Importance of Clothing in Prologue of the Canterbury Tales

Essay by fordtruckin2 October 2004

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Countless people believe in the cliche "do not judge a book by its cover": but why not? Clothing often forms another's first impression of one. It speaks of where a person has been and where they intend to go. Their

appearance also illustrates a person's true self and spirations. A man wearing torn jeans, dingy shirt, and old shoes might be thought of as poor or coming home from a hard day's labor. However, a young woman in a Gucci dress with Versace pumps could be assumed to have access to a large amount of money. In "The Prologue from the Canterbury Tales," Chaucer uses clothing as an insight into people's ongoing adventure called life.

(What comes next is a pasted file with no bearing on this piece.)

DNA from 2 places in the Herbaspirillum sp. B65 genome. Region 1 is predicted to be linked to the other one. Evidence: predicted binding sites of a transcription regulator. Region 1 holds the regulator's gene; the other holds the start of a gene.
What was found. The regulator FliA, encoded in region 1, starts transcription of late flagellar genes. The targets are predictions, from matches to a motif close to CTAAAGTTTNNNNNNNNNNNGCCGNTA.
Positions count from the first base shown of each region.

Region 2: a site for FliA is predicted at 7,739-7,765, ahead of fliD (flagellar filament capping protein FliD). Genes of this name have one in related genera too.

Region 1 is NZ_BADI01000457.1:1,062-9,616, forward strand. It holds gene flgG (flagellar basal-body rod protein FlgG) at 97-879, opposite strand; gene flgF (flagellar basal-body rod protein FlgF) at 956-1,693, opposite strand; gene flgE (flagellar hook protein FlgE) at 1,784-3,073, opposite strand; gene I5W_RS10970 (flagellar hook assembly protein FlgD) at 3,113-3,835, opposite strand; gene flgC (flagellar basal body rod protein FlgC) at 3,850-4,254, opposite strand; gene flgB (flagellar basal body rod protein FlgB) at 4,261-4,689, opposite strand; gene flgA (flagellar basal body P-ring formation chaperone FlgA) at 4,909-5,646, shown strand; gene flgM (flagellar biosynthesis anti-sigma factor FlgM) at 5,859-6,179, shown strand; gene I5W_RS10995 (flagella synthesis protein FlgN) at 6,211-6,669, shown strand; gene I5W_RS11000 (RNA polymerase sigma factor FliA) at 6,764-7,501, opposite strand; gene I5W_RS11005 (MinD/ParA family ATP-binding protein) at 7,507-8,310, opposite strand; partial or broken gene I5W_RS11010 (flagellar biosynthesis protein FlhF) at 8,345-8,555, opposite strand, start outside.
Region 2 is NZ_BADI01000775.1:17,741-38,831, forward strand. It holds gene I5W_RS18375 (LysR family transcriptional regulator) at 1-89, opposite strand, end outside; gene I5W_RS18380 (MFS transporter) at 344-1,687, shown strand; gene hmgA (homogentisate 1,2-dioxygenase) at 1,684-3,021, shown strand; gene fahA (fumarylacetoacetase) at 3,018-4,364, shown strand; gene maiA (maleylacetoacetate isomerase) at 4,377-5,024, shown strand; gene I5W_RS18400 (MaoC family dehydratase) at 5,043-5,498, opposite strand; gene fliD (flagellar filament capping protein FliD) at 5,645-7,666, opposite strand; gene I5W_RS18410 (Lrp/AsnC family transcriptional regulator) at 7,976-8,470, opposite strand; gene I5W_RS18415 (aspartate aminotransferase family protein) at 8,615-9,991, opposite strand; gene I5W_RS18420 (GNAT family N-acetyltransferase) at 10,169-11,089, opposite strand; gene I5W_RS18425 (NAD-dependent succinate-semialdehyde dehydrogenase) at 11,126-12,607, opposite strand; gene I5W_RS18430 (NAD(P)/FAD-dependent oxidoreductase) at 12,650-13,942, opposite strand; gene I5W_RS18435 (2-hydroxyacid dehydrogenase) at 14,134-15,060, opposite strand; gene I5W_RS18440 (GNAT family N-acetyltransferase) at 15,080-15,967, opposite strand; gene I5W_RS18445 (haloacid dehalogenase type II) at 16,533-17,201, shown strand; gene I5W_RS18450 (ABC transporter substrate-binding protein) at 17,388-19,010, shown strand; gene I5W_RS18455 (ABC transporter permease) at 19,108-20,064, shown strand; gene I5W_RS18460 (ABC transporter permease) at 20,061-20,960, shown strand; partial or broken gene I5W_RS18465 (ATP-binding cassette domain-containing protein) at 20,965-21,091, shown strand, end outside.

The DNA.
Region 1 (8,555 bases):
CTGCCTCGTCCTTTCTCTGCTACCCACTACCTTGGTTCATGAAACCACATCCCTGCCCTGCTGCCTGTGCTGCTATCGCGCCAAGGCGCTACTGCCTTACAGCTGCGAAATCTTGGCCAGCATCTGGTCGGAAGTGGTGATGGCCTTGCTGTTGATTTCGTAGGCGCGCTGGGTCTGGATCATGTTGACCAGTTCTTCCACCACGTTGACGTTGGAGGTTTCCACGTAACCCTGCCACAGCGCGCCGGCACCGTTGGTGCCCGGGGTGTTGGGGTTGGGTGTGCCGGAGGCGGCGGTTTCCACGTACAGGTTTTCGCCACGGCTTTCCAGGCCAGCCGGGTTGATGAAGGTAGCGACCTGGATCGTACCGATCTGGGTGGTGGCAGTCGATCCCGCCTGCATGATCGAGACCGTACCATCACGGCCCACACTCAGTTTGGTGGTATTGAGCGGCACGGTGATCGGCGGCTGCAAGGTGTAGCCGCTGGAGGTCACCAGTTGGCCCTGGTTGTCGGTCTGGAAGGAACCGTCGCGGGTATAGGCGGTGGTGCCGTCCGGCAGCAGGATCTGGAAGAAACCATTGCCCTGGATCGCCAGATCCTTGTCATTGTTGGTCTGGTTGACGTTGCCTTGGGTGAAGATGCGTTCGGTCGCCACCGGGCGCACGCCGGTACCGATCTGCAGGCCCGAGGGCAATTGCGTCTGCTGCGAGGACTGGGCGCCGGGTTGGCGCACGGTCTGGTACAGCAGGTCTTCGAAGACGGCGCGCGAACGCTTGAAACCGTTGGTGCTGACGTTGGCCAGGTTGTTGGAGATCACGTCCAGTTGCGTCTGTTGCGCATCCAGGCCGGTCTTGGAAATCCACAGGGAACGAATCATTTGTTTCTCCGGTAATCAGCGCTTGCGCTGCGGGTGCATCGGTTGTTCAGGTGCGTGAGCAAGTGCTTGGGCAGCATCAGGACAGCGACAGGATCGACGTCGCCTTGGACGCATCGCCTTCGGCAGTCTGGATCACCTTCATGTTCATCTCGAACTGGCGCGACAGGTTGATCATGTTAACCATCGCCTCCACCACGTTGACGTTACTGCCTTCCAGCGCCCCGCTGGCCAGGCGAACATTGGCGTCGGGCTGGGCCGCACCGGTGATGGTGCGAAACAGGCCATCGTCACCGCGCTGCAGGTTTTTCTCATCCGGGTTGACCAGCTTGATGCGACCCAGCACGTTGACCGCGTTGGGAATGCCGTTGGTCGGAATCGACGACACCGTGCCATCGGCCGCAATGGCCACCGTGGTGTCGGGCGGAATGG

In the Prologue, humbled by his life experiences, the Knight dresses plainly. Garbed in a stained coarse cotton tunic, the knight sits upon his horse. Seen in a different setting, the Knight's attire would say little about his life as an honorable man.

By humbling oneself, a true hero lends credence to the fact that flash is not always needed. His armor left dark smudges on his tunic. Humbling experiences cause humans to step back and analyze the fortune they have; they learn that they do not have to wear their achievements. Sometimes people boast their success through fine clothing. Unlike the flamboyant Yeomen, the distinguished knight wears old garments.

The Yeomen succumbs to society's inclination that when he dresses the part he will become successful. He wears a coat with a green hood. From a low social standing, he believes that the better he looks the more successful he will become. Emphasis should be placed on one's achievements and inner self rather than outward appearance. A saucy brace is worn on his arm to protect it from the bow. At first glance,